NONVERBAL LEARNING DISABILITY
Nonverbal Learning Disorder Syndrome (NVLD)
A Nonverbal Learning Disorder is a specific type of learning disability that affects both a child’s academic progress as well as their social and emotional development.
Nonverbal Learning Disorder is a combination of learning, academic, social and emotional issues. Most children with learning disabilities do not have significant problems with normal social and emotional development. Some children may have the academic difficulties associated with NVLD but do quite well socially and emotionally. A valid diagnosis of NVLD includes a combination of learning, academic, social and emotional issues as described in this article. Additionally, because the pattern of academic strengths and weaknesses may not show up early in life, and difficulties with social relations are not always apparent in the very young, it is often difficult to make a diagnosis of NVLD until a child is in middle-to-late elementary school.
Nonverbal Learning Disability Signs and Symptoms
Frequent nonverbal learning disability symptoms surface at various stages of the developmental process.
- delay in understanding or using spoken language
- difficulty understanding simple instructions
- lengthy pauses before naming objects and colors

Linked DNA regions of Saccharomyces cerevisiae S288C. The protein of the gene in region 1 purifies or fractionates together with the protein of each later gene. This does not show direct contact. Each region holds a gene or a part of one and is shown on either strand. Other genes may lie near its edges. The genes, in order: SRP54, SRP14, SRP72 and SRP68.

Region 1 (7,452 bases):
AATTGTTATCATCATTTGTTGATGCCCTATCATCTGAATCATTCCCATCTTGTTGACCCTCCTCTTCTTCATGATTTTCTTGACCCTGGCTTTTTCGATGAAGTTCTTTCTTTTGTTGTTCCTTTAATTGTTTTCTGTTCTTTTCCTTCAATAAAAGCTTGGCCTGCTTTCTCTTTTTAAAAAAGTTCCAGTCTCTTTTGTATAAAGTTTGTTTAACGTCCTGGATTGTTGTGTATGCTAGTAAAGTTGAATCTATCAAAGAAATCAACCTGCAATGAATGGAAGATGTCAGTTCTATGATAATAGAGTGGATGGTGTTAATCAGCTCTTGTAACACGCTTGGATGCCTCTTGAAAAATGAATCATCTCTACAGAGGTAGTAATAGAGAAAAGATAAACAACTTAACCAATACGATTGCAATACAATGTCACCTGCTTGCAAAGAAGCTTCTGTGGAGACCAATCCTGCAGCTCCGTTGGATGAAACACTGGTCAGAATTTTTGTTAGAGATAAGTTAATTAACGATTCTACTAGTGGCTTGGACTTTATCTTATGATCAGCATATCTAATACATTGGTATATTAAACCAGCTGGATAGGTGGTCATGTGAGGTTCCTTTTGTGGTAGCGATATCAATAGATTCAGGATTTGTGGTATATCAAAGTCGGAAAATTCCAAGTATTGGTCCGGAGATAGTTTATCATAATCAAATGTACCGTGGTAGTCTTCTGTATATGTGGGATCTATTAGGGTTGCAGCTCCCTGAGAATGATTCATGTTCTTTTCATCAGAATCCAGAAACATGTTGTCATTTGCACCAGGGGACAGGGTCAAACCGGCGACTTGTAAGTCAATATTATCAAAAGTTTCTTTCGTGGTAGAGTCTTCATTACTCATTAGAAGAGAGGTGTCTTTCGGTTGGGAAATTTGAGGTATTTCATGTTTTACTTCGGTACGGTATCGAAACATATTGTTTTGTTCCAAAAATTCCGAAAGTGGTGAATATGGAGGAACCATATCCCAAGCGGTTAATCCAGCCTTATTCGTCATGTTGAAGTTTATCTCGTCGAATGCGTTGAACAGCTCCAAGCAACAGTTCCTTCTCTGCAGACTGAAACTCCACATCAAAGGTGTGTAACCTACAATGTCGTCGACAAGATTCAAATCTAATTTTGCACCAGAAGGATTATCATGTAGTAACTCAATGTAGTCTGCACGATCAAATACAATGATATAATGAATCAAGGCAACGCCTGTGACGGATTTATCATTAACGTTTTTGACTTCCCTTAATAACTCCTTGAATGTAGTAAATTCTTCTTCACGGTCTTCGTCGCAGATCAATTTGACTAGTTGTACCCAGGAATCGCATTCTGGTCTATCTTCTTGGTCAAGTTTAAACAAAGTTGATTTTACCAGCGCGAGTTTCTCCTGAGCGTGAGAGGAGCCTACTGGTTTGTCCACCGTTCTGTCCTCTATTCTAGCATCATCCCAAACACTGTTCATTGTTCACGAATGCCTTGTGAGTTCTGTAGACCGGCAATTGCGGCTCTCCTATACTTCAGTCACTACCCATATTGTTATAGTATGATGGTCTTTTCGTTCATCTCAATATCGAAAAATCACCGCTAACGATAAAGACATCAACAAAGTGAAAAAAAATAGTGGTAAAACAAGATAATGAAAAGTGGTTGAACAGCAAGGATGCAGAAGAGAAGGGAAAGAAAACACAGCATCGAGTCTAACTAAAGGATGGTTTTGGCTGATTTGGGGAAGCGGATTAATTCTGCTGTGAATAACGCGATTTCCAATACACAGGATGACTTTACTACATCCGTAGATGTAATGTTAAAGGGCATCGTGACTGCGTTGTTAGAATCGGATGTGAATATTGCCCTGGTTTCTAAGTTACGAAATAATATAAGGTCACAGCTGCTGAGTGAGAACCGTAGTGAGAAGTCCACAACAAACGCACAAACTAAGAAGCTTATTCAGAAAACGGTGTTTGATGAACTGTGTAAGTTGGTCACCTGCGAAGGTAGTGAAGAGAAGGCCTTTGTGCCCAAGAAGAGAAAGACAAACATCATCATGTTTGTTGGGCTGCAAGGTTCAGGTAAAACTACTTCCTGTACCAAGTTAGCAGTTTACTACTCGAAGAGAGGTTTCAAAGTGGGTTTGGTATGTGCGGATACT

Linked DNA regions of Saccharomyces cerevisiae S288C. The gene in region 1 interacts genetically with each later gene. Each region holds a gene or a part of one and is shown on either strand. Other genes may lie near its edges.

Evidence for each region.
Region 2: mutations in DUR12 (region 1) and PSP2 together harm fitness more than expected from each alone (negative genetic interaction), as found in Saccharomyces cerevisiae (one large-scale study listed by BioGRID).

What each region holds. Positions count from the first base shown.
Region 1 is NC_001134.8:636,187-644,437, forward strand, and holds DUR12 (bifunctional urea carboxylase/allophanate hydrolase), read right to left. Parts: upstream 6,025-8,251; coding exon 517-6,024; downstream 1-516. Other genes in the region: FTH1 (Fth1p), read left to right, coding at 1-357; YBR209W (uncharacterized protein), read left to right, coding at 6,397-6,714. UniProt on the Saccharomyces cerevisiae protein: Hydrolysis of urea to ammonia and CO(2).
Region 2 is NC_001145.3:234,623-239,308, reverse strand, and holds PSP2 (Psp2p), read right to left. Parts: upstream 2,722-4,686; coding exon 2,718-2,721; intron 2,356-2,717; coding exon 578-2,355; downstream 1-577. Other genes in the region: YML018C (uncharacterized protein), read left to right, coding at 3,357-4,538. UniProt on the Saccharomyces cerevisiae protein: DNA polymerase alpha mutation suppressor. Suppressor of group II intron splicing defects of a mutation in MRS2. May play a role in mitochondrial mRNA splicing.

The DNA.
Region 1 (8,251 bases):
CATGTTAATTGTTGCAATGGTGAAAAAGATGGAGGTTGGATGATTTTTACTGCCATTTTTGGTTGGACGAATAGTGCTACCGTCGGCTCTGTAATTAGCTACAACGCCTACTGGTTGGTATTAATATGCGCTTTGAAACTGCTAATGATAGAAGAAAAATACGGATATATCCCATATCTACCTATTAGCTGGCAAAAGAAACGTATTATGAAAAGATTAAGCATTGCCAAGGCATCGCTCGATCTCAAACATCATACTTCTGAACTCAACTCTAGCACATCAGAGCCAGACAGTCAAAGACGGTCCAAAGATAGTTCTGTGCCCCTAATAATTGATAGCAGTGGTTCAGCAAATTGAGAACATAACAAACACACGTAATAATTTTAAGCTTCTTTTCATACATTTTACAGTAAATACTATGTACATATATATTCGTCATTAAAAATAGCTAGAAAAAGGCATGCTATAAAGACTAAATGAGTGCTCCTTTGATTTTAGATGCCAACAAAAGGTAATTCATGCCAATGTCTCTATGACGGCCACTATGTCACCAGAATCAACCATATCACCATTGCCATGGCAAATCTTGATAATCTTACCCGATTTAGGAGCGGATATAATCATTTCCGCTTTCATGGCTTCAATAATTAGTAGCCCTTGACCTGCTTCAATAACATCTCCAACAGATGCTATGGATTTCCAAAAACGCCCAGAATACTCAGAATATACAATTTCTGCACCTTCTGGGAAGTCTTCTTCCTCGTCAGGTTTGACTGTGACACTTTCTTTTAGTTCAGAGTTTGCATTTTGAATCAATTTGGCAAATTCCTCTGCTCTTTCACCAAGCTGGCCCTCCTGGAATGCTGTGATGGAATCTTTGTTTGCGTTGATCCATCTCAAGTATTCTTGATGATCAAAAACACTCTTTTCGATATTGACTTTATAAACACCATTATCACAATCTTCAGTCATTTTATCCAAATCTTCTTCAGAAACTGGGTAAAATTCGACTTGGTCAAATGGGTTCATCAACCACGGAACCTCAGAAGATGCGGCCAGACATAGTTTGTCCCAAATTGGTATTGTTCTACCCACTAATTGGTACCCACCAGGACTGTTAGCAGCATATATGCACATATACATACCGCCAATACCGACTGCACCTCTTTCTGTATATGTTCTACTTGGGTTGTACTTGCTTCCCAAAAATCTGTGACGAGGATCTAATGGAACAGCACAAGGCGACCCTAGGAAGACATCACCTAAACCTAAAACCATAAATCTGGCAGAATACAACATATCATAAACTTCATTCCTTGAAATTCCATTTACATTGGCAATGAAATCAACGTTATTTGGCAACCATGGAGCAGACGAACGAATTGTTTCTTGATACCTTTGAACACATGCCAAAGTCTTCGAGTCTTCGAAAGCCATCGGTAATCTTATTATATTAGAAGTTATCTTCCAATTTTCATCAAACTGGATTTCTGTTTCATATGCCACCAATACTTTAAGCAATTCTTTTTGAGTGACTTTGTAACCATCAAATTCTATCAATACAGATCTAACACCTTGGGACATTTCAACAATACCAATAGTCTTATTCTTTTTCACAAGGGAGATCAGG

- limited awareness or interest in books
- difficulty coloring or drawing
- problems with motor coordination
- short attention span (won’t sit through one storybook).
- difficulty understanding and following instructions
- trouble remembering what someone just told them
- failing to master reading, spelling, writing, and math skills and therefore failing schoolwork
- difficulty telling the difference between “right” and “left”
- problems identifying words or a tendency to reverse letters, numbers or words
- lacking motor coordination when walking, playing sports, holding a pencil or trying to tie a shoelace
- frequently losing or misplacing homework, schoolbooks or other items
- unable to understand the concept of time (confused by the difference between “yesterday,” “today,” and “tomorrow.”
School Age Children:
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